Wikipedia:Genre warrior

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Look out! It's a dreaded genre warrior!

A genre warrior is an editor with a single-purpose account (or IP with no account) that spends most of their time on Wikipedia altering the genre field of music infoboxes, changing genre categories, or changing genre-related prose. In more involved cases, these editors can be blocked for their disregard for or ignorance of the community's policies regarding no original research and neutral point-of-view.

Policies and guidelines[edit]

No original research[edit]

Wikipedia prohibits original research and unverifiable claims. Even if you're sure something is true, it must be verifiable before you can add it. Genre warring is disruptive to articles, because the changes have to be reverted. Warriors waste the time of other editors, because it must be spent reverting these edits and some then feel obligated to add the affected articles to their watchlist, thus adding to their workload.

Ambiguity matters[edit]

Additionally, Wikipedia prohibits conclusions that are not explicitly stated by the sources. In finding sources for genres, one may encounter non-definitive language like

  • ... the song balances the line between indie pop and electronica ...
  • ... an antecedent to the later noise pop of Sonic Youth ...
  • ... nearly proto-punk in its use of harsh vocals ...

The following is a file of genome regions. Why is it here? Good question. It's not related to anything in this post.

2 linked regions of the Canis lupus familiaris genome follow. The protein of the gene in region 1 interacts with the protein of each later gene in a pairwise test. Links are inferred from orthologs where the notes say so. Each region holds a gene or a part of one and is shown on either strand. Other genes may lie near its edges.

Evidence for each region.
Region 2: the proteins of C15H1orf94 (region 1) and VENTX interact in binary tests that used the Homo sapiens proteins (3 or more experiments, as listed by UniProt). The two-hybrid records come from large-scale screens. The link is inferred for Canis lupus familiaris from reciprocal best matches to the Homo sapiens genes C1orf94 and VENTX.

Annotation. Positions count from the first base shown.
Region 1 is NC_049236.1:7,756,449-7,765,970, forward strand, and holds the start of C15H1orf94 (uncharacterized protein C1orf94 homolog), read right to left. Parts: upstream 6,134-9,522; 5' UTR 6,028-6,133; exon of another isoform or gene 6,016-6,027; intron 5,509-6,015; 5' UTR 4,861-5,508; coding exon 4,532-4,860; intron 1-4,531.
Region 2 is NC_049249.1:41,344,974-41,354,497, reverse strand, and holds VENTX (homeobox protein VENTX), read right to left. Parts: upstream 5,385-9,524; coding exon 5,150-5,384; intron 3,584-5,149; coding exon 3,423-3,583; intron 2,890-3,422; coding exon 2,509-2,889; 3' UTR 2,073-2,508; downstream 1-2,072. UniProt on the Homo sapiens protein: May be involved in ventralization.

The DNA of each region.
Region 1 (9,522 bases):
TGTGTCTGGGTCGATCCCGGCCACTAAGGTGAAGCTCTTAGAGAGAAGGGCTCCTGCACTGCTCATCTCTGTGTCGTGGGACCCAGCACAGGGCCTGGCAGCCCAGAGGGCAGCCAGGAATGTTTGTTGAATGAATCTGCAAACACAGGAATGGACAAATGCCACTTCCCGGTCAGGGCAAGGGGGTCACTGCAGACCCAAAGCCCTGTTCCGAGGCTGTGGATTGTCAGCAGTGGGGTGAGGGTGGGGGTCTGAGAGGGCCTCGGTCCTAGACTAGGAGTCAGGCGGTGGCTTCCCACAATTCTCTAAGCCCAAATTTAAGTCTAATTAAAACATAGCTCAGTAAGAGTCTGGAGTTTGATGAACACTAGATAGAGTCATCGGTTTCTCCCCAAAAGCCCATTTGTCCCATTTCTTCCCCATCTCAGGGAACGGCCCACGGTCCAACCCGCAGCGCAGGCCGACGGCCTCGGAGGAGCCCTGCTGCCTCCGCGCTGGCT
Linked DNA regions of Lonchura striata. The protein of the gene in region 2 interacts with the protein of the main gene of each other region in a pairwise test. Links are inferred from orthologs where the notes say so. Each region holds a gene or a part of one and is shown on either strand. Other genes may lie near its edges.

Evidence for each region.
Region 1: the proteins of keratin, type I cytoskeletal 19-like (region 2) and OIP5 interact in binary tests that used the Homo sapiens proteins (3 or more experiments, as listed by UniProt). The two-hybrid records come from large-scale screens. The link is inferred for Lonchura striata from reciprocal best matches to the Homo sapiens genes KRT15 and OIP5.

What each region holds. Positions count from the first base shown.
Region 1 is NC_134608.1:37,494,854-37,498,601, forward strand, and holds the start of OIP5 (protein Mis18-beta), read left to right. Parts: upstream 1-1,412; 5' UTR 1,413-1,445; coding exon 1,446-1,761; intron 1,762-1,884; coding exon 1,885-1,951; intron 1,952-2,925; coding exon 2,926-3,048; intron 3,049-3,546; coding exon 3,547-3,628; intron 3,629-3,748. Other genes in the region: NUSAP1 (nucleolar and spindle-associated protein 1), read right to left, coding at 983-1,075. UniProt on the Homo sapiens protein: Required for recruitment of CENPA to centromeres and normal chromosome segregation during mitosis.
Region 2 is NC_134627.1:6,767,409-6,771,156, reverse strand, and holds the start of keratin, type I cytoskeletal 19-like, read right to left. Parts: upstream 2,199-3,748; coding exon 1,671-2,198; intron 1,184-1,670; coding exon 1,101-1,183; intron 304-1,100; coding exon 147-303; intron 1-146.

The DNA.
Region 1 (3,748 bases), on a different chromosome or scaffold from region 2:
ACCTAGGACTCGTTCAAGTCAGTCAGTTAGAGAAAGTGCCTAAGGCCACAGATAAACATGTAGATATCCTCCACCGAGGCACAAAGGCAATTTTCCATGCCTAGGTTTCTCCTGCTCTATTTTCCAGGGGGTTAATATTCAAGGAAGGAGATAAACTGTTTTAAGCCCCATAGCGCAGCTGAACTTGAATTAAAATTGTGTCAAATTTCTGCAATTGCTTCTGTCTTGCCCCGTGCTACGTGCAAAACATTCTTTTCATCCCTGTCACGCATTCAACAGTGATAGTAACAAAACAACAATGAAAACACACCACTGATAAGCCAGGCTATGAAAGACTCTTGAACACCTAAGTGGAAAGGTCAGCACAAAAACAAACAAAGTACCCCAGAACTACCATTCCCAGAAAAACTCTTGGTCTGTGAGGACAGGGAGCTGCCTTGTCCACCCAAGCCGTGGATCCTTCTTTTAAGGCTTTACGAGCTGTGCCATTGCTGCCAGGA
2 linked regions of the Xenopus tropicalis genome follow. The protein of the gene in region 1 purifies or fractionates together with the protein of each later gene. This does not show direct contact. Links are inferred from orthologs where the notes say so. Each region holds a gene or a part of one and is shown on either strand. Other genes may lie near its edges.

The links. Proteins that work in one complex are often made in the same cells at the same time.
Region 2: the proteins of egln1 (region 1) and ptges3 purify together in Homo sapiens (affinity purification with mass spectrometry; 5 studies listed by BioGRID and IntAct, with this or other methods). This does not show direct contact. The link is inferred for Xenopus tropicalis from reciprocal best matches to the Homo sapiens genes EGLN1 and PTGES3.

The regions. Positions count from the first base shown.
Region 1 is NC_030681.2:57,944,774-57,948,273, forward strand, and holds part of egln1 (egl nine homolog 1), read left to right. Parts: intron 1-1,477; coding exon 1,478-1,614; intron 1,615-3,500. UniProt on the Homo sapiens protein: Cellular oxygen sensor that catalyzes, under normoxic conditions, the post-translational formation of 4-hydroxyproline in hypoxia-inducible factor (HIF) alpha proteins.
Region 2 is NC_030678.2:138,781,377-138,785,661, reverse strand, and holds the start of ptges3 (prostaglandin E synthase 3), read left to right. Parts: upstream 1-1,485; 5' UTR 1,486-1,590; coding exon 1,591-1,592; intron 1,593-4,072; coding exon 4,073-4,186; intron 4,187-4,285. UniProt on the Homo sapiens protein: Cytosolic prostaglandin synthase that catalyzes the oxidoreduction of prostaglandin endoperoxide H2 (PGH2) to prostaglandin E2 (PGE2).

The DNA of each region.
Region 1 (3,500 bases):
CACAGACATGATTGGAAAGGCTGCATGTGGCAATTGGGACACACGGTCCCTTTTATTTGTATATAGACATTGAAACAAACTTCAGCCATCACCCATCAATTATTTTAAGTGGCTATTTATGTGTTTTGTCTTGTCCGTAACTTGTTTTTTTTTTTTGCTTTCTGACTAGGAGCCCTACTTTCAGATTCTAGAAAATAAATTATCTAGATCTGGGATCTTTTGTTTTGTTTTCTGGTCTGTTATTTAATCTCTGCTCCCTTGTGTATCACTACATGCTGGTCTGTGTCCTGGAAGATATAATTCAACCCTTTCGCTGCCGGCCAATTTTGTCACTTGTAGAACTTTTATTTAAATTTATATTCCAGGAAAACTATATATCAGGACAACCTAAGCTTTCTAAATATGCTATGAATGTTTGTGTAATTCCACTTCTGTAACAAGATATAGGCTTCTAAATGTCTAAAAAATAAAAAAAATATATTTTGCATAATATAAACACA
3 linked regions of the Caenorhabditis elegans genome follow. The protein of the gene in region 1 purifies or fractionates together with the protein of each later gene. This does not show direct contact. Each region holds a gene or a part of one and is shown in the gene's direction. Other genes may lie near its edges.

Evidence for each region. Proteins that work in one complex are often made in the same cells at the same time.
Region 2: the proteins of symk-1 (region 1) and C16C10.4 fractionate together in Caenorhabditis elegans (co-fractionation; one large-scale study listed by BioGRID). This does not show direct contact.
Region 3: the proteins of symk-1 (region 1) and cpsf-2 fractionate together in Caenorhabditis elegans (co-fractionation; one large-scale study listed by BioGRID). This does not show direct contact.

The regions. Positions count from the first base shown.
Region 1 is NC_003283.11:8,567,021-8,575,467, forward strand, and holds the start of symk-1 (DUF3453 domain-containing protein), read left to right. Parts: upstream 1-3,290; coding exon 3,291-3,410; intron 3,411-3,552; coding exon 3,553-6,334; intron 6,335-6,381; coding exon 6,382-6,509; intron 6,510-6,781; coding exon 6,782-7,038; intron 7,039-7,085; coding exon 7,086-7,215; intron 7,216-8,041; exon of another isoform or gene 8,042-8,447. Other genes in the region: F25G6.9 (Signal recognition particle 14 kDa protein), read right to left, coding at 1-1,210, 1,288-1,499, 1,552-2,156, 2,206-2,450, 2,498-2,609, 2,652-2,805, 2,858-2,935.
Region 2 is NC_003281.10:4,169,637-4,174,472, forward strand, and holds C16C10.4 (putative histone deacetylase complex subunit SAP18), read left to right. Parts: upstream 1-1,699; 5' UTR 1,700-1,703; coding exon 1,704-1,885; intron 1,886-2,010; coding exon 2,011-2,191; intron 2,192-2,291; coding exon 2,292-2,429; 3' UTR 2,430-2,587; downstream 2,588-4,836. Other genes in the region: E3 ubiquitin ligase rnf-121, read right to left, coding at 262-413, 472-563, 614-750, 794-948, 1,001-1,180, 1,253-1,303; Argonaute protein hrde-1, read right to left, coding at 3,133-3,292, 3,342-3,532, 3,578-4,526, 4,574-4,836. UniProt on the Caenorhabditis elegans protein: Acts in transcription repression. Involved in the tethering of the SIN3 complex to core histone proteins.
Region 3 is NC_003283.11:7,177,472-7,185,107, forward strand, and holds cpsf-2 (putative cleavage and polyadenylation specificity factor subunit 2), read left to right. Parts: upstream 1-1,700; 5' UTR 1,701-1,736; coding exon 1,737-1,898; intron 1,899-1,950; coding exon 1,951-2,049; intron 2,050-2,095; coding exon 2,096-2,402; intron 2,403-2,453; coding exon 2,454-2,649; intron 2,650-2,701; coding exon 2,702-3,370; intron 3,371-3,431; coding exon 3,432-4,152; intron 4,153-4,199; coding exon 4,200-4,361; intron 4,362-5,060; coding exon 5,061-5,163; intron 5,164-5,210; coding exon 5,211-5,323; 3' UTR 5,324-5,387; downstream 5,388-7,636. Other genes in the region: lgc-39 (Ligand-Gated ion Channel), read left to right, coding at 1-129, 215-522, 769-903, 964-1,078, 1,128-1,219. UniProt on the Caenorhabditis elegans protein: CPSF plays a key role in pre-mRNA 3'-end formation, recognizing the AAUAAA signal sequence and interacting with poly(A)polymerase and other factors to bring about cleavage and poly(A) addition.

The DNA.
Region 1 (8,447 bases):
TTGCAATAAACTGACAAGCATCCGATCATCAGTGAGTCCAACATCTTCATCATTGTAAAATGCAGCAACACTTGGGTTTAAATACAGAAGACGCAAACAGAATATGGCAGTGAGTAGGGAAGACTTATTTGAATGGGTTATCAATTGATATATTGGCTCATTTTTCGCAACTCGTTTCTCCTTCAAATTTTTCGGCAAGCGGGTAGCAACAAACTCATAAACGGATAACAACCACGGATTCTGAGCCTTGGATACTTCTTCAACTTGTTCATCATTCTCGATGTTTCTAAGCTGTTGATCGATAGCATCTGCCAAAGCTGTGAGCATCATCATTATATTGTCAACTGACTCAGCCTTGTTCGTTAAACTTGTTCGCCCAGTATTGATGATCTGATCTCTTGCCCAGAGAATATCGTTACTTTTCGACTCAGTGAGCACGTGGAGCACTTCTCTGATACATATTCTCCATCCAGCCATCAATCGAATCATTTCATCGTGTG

Sources must unequivocally attribute the genre to the work as a whole. For example, if Rubber Soul is said to "mix elements of pop, soul, and folk", this does not necessarily make Rubber Soul a pop, soul, or folk album. If the guitar of one or two songs "projects a folk rock feel", that doesn't mean Rubber Soul is a folk rock album either. The only thing that would make Rubber Soul a folk rock album would be if a source explicitly calls it one.

Descriptors should also not be combined with styles (i.e. "avant-garde pop" should not be attributed to a source who writes that a pop song is avant-garde; the phrase "avant-garde pop" must be unambiguously referenced as the kind of song it is).

Suggested cures[edit]

  • Adding references to reliable sources will usually result in a total cure of the disease, especially if the inline citations are included in the infobox. See Wikipedia:WikiProject Albums/Sources for a list of some good sources to cite for genres.
  • Banning all mention of genres in the infobox. (This was proposed and implemented for several weeks in late 2008, but the community "loves to hate" a good genre warrior, thus the decision was reversed.[1])

If symptoms persist[edit]

Use a (specialized) warning template to tell genre warriors that their behavior is a problem.

You can also try discussing the changes on the article's talk page. If a warrior continues reverting to their bad edit after being told to stop, then their actions can be considered disruptive.

Behavior pattern and motivations[edit]

Although there is no scientific explanation for this odd behavior, experts in the field have offered ideas. These include: